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Credit crunch worries IMF

It expects U.S. financial turmoil to hinder global economic stability for a prolonged period.

September 25, 2007|From Bloomberg News

Global economic instability stemming from credit market turmoil in the U.S. is "likely to be protracted," the International Monetary Fund said Monday, five months after predicting little chance of a "major dislocation."

"The potential consequences of this episode should not be underestimated," the IMF said in its Global Financial Stability Report, released in Washington. "Credit conditions may not normalize soon, and some of the practices that have developed in the structured credit markets will have to change."

The worst housing slump in 16 years is contributing to a surge in foreclosures that has slowed U.S. economic growth and was a key reason the Federal Reserve lowered interest rates last week. The tightening of credit has made it harder for banks worldwide to raise cash. British lender Northern Rock last week asked the Bank of England for emergency funding.

In April, the IMF reviewed rising mortgage delinquencies and credit conditions more broadly, concluding that a "major dislocation still appears to be a low-probability event." Since then, "downside risks have increased significantly and even if those risks fail to materialize, the implications of this period of turbulence will be significant and far reaching," Monday's report said.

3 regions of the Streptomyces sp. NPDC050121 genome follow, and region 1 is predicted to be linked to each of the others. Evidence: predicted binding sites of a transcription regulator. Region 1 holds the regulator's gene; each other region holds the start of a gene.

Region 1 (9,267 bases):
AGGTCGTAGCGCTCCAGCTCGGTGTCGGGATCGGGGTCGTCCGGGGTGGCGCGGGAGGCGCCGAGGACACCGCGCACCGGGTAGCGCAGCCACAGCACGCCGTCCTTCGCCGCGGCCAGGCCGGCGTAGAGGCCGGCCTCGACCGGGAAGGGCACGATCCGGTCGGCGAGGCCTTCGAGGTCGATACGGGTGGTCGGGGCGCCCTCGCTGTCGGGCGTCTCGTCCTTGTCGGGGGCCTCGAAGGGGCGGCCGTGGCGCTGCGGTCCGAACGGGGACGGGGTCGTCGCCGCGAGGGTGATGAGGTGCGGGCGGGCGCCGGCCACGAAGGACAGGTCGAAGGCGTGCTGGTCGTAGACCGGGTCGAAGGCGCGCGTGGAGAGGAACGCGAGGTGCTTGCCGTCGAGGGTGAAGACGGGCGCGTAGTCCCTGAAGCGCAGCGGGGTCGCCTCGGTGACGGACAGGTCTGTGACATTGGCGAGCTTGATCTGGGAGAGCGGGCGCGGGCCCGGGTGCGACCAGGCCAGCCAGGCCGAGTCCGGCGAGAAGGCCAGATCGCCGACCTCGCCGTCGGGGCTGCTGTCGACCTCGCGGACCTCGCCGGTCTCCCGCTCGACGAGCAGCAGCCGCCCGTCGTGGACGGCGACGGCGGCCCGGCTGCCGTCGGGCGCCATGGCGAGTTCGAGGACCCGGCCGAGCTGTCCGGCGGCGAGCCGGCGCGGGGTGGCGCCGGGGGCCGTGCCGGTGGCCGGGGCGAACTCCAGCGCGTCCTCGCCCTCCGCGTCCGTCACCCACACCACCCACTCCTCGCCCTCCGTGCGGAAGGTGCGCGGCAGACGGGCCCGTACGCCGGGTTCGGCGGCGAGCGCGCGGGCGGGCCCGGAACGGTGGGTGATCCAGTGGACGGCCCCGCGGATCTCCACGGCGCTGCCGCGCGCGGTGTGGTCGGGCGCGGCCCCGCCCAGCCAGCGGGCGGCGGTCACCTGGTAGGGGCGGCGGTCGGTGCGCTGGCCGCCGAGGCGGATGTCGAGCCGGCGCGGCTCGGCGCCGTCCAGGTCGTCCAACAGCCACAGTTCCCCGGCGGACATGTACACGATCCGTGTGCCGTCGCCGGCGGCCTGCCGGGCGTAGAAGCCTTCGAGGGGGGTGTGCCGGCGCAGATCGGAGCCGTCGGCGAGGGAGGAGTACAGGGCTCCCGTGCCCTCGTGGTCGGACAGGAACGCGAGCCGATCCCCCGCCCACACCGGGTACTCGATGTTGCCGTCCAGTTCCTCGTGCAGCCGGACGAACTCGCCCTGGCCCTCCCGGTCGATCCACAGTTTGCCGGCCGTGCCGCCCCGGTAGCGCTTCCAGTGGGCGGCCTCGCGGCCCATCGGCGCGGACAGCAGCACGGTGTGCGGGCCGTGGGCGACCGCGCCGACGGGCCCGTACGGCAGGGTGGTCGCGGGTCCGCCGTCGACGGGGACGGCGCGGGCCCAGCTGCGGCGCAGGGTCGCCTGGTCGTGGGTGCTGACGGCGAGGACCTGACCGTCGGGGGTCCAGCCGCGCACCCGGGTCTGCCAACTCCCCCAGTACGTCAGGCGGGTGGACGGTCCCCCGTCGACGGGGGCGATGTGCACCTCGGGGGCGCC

There is likely to be some slowdown in global economic growth, which "remains solid." Emerging markets are likely to suffer disproportionately, given the relative lack of available capital, the report said.

"Private-sector borrowers in certain emerging markets are adopting relatively risky strategies to raise financing," the report said. "Most noticeably, in some countries in Eastern Europe and Central Asia, banks are increasingly using capital market financing to help finance credit growth."

In the U.S., tougher borrowing conditions could further hurt the housing market, while falling stock prices may reduce consumer spending. Corporate investment may be "curtailed, owing to a higher cost of capital," the report said.

The IMF, which is charged with promoting global economic stability and lends to financially distressed nations, blamed the crisis on "benign economic and financial conditions" that "weakened incentives to conduct due diligence on borrowers and counterparties."

The fund also said the methodology of credit-rating companies, some of which gave high ratings to sub-prime mortgage securities that have plummeted in value, needed to be examined. The complexity of many of these securities may have made it difficult for investors to assess their worth based on the assigned ratings.

"In the case of complex structured credit products, investors need to look behind the ratings," the report said.

Regulators and investors will have to work together to strengthen financial markets to prevent a recurrence as well as develop ways to improve the spread of accurate and timely information to help markets assess risk, the report said.

The report concluded that companies have mostly been able to secure financing.

"However, the adjustment period is continuing, and if the intermediation process stalls and financial conditions deteriorate further, the global financial sector and real economy could experience more serious negative repercussions," the report said. "The chances of a more severe tightening of credit conditions cannot be dismissed."

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